Pairing Up With Brett Lawrie
At this point Brett Lawrie has a near permanent spot on both the post-hype prospect lists and on the “if-only-he-could-stay-healthy” lists. After playing only 70 games last year, in a third straight year of declining batting average and on base percentage, it is easy to write off Lawrie. But he is back, now with a fresh start in Oakland, at the ripe old age of 25 years old. This “new look” Lawrie comes with new ability courtesy of last year, second base eligibility. Now he is unlikely to keep it going forward given that Oakland employs Marcus Simien and Ben Zobrist, but lets enjoy it while it lasts.
Right off the bat you know that you aren’t getting Lawrie for 162 games without a minor miracle. So the idea is where to value Lawrie based on what he is going to give you over a this games and what a Lawrie+partner will give you. Lets start with where Lawrie’s 2014 numbers ended up among second baseman as well as where his career average would end up.
|Lawrie (70 G)||27||38||12||0||.247|
|Average (86 G)||42||39||11||7||.265|
Right now Lawrie is ranked as Bret’s #16 second baseman for dynasty, and our consensus rankings had him as 14.5th (we forgot him at second base). So right now you are getting a bit below value in just about a year of PAs. As you can see, if Lawrie produces close to what he did last year he is going to give you good power numbers and put you in a good position towards your counting stats. But we are going to need a pair here. The depth of your league will obviously determine the level of the pair. I am going to take these pairings as 70-90, 80-80, 100-60, 120-40 splits to model where you expect your second baseman hybrid to end up (Lawrie’s low is 70 games over a full year, high is 125). Going forward I will be using Lawrie’s per 162 game averages pro-rated to our various models.
Lets start with a 14 team league. Lets go with someone probably a little undervalue and boring who can fit into a versatile role on your team in the 20th ranked second baseman Martin Prado. Prado is fairly boring, over the past 4 seasons he has averaged a .282 average, 70 runs, 67 RBI, 12 HRs, and 7 stolen bases. The stolen bases may be a bit high given the one year he stole 17 so we will bring that stolen base number down to 3 which is closer to his actual output. After hitting in Arizona and Yankee stadium, Prado is now in Miami, so lets call the home runs 10.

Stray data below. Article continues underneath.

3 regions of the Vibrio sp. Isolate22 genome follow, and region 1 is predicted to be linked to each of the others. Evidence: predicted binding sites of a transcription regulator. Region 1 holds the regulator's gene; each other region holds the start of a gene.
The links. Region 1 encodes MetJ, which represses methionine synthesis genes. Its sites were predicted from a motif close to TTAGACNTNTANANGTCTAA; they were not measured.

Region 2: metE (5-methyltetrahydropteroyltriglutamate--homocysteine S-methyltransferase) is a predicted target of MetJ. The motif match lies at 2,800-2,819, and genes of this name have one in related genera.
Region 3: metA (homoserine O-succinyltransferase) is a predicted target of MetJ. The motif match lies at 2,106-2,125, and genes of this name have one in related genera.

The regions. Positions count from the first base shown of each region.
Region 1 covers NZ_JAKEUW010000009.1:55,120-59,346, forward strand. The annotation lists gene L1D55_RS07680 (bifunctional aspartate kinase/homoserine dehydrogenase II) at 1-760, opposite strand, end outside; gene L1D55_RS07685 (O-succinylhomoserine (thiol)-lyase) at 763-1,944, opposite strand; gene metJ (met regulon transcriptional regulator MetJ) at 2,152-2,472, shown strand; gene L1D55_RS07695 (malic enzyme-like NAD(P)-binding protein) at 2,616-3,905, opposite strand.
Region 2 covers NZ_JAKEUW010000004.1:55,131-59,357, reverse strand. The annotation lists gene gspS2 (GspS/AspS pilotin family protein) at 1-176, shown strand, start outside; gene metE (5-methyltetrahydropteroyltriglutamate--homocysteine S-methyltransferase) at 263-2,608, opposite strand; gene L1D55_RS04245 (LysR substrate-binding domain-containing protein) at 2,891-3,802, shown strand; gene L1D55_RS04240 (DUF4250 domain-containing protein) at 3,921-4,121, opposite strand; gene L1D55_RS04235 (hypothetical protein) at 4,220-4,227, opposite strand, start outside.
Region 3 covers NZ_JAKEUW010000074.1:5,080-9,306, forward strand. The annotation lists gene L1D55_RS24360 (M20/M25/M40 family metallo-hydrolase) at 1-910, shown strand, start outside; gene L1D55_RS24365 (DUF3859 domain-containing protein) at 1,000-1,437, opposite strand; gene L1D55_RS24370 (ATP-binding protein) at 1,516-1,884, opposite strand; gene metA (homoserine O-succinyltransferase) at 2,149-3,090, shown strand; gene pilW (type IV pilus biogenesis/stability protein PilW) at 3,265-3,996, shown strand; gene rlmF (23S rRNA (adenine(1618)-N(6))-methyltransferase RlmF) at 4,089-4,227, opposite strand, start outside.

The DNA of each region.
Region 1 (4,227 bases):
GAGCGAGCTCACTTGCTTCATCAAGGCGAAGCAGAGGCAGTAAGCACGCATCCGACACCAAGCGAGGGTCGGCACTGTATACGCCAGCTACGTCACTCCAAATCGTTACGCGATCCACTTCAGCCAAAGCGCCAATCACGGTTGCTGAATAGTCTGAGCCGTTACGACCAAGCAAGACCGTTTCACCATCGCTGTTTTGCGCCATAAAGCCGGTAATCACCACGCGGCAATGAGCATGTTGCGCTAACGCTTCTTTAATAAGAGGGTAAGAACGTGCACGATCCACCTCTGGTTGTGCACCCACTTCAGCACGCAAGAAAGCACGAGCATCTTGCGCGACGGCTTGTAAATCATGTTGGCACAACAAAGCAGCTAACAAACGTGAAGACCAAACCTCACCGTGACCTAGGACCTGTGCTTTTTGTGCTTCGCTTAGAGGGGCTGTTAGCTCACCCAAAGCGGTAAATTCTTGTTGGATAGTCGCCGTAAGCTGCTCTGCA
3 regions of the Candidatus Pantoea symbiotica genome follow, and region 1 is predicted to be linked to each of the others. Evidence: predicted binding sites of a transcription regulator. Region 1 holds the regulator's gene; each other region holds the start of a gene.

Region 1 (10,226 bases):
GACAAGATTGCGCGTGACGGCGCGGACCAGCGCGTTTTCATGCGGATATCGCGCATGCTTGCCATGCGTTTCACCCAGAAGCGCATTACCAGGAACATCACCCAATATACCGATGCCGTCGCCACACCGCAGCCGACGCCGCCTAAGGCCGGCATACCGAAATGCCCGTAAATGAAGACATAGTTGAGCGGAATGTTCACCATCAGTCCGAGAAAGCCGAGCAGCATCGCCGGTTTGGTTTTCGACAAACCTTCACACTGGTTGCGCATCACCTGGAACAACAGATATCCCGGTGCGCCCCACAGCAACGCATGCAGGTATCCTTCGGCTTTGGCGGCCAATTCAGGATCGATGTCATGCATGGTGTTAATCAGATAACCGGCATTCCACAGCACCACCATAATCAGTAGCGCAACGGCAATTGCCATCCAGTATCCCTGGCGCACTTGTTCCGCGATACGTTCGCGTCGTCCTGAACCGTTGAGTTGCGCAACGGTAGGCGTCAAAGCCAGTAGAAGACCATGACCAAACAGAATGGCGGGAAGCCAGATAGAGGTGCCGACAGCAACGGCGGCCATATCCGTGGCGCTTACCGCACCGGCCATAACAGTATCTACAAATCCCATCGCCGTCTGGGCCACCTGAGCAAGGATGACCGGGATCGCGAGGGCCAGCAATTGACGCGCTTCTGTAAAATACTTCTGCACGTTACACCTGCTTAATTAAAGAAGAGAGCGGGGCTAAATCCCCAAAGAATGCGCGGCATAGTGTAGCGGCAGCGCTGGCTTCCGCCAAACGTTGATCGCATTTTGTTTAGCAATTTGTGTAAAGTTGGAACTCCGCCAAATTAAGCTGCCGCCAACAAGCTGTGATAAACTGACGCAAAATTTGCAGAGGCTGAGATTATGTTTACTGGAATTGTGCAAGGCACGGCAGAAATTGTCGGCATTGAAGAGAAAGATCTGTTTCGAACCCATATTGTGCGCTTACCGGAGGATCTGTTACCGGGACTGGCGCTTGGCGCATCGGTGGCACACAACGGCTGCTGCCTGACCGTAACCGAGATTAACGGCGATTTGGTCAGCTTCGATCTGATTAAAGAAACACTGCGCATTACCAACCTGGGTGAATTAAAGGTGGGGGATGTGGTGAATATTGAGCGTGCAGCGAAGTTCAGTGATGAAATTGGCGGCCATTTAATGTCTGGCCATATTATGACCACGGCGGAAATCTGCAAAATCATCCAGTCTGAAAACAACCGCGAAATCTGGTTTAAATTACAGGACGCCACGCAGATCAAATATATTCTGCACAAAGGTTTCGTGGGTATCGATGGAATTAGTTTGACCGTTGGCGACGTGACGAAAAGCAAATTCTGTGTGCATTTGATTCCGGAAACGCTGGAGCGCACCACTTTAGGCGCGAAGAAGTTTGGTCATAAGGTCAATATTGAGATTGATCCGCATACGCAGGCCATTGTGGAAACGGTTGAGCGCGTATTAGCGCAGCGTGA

The combined player is certainly a Top 10 second baseman going forward, but the more Lawrie you get you have what could be a close to Top 5-7 player at the position.
For a 16 team league you are going to go a bit deeper than Prado, so lets go to second baseman #25, Jonathan Schoop. Much like Prado, Schoop potentially gives you some positional flexibility while he waits his turn. Given Schoop’s short track record and low BABIP, lets turn to ZiPS for where we should be looking for our projection. This gives a batting average around .240, 19 home runs, 2 stolen bases, and 55 runs and RBI. Our franken second baseman gives us a good power output.
Not the greatest player in the world. But you have limited the Schoop batting average damage while keep the power completely intact.
Last scenario is for a 20 team league and involves second baseman #30, DJ LeMahieu. LeMahieu is almost ideal as he is super cheap and complements Lawrie really well. Once again we are going to turn to ZiPS who sees some growth for the big second baseman to the tune of a .284 average, 55 runs, 48 RBI, 5 home runs, and 14 stolen bases.
Outside of the fact that LeMahieu is likely being undervalued, this combination gives a very balanced player with two players at age 26, providing power and speed at a very solid level.
There is always the chance that Lawrie can just be average him
and be well worth a top 10 selection or even higher. Overall the key is to look on the realistic upside of what you can do with your combined value.